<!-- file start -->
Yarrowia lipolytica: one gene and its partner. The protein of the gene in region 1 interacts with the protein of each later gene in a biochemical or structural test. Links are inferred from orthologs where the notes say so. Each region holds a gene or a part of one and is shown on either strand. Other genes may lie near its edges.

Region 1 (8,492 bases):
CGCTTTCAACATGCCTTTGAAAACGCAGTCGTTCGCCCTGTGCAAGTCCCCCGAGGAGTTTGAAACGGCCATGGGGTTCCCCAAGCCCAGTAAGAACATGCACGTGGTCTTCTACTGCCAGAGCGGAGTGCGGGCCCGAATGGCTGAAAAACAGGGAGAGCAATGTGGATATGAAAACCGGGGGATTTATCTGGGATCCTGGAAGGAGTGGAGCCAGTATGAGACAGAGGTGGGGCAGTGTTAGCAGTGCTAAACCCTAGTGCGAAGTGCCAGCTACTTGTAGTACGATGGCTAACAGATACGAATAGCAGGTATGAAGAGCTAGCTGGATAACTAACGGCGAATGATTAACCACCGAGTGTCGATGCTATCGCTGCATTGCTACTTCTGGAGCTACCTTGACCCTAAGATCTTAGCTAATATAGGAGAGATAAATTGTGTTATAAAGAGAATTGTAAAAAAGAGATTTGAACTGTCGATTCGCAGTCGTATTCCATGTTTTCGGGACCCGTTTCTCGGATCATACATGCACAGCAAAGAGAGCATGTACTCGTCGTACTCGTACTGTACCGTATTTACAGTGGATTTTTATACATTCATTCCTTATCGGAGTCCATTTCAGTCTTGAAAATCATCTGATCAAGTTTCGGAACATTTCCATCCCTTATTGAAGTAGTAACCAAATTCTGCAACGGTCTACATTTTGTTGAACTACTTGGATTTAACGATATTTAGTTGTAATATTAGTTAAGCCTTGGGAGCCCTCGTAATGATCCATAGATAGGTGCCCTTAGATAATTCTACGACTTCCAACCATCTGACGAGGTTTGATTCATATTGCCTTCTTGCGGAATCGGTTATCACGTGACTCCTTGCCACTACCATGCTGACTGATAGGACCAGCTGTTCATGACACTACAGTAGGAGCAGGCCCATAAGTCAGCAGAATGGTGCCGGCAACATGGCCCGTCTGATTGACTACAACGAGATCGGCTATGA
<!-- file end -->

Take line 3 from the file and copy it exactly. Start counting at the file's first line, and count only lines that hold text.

CGCTTTCAACATGCCTTTGAAAACGCAGTCGTTCGCCCTGTGCAAGTCCCCCGAGGAGTTTGAAACGGCCATGGGGTTCCCCAAGCCCAGTAAGAACATGCACGTGGTCTTCTACTGCCAGAGCGGAGTGCGGGCCCGAATGGCTGAAAAACAGGGAGAGCAATGTGGATATGAAAACCGGGGGATTTATCTGGGATCCTGGAAGGAGTGGAGCCAGTATGAGACAGAGGTGGGGCAGTGTTAGCAGTGCTAAACCCTAGTGCGAAGTGCCAGCTACTTGTAGTACGATGGCTAACAGATACGAATAGCAGGTATGAAGAGCTAGCTGGATAACTAACGGCGAATGATTAACCACCGAGTGTCGATGCTATCGCTGCATTGCTACTTCTGGAGCTACCTTGACCCTAAGATCTTAGCTAATATAGGAGAGATAAATTGTGTTATAAAGAGAATTGTAAAAAAGAGATTTGAACTGTCGATTCGCAGTCGTATTCCATGTTTTCGGGACCCGTTTCTCGGATCATACATGCACAGCAAAGAGAGCATGTACTCGTCGTACTCGTACTGTACCGTATTTACAGTGGATTTTTATACATTCATTCCTTATCGGAGTCCATTTCAGTCTTGAAAATCATCTGATCAAGTTTCGGAACATTTCCATCCCTTATTGAAGTAGTAACCAAATTCTGCAACGGTCTACATTTTGTTGAACTACTTGGATTTAACGATATTTAGTTGTAATATTAGTTAAGCCTTGGGAGCCCTCGTAATGATCCATAGATAGGTGCCCTTAGATAATTCTACGACTTCCAACCATCTGACGAGGTTTGATTCATATTGCCTTCTTGCGGAATCGGTTATCACGTGACTCCTTGCCACTACCATGCTGACTGATAGGACCAGCTGTTCATGACACTACAGTAGGAGCAGGCCCATAAGTCAGCAGAATGGTGCCGGCAACATGGCCCGTCTGATTGACTACAACGAGATCGGCTATGA